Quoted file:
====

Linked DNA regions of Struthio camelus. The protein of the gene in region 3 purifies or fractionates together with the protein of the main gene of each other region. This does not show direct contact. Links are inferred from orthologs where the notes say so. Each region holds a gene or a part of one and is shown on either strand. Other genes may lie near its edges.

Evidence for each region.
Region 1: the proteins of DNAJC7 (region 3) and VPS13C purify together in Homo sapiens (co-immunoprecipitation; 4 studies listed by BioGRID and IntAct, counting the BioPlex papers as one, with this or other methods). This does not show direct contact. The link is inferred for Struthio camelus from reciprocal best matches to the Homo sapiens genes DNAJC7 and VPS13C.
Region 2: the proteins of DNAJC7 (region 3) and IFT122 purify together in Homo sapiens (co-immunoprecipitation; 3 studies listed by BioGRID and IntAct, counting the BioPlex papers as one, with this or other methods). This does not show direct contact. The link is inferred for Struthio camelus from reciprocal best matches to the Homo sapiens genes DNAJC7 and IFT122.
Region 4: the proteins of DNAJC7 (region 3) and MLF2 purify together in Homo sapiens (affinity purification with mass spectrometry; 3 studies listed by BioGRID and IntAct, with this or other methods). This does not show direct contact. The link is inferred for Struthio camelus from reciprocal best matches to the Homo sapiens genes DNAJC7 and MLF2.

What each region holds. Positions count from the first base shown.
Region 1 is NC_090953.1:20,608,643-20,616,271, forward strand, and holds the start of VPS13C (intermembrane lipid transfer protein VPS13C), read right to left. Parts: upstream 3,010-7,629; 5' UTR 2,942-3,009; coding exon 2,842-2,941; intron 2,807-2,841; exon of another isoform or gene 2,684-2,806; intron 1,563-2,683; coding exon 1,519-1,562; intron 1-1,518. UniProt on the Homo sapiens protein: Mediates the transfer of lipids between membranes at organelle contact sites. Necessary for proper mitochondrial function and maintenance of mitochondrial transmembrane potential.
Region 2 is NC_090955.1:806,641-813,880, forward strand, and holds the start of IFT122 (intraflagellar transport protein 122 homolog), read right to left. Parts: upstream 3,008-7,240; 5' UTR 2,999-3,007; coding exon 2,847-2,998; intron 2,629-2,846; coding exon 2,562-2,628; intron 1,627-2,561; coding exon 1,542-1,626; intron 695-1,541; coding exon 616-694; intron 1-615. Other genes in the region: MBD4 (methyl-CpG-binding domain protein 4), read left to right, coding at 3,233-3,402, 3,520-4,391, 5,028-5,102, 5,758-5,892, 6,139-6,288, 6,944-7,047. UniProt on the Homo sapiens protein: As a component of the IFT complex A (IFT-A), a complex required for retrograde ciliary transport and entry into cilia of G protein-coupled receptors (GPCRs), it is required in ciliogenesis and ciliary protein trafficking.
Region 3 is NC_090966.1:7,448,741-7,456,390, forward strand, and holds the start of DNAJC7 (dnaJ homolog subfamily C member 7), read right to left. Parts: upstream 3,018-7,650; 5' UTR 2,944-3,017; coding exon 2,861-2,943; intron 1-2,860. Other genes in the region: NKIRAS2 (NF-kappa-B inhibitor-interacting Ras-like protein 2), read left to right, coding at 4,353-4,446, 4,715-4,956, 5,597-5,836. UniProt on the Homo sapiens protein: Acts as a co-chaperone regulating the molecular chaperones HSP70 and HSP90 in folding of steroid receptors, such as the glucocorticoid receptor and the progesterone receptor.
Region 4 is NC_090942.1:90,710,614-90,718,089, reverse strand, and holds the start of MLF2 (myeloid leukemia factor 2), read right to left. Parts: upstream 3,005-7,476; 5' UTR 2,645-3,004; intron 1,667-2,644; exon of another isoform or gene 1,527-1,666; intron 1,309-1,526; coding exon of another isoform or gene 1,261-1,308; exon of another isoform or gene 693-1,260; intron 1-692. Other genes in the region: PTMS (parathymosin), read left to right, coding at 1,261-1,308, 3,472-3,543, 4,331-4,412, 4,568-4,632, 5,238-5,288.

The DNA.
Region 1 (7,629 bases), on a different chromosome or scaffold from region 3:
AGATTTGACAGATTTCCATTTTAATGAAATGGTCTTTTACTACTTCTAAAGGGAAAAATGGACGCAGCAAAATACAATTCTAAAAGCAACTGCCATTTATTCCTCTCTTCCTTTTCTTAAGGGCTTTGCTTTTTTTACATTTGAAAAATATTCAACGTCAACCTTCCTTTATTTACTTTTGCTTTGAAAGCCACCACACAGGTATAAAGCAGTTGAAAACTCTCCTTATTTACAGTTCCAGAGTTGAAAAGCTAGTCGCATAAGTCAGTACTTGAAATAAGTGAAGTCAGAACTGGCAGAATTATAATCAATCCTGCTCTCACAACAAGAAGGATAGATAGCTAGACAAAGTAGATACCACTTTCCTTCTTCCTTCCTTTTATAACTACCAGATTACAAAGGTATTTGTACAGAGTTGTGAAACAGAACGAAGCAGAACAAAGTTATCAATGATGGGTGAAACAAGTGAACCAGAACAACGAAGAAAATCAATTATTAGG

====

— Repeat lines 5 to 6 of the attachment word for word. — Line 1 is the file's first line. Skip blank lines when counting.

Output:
Region 4: the proteins of DNAJC7 (region 3) and MLF2 purify together in Homo sapiens (affinity purification with mass spectrometry; 3 studies listed by BioGRID and IntAct, with this or other methods). This does not show direct contact. The link is inferred for Struthio camelus from reciprocal best matches to the Homo sapiens genes DNAJC7 and MLF2.

What each region holds. Positions count from the first base shown.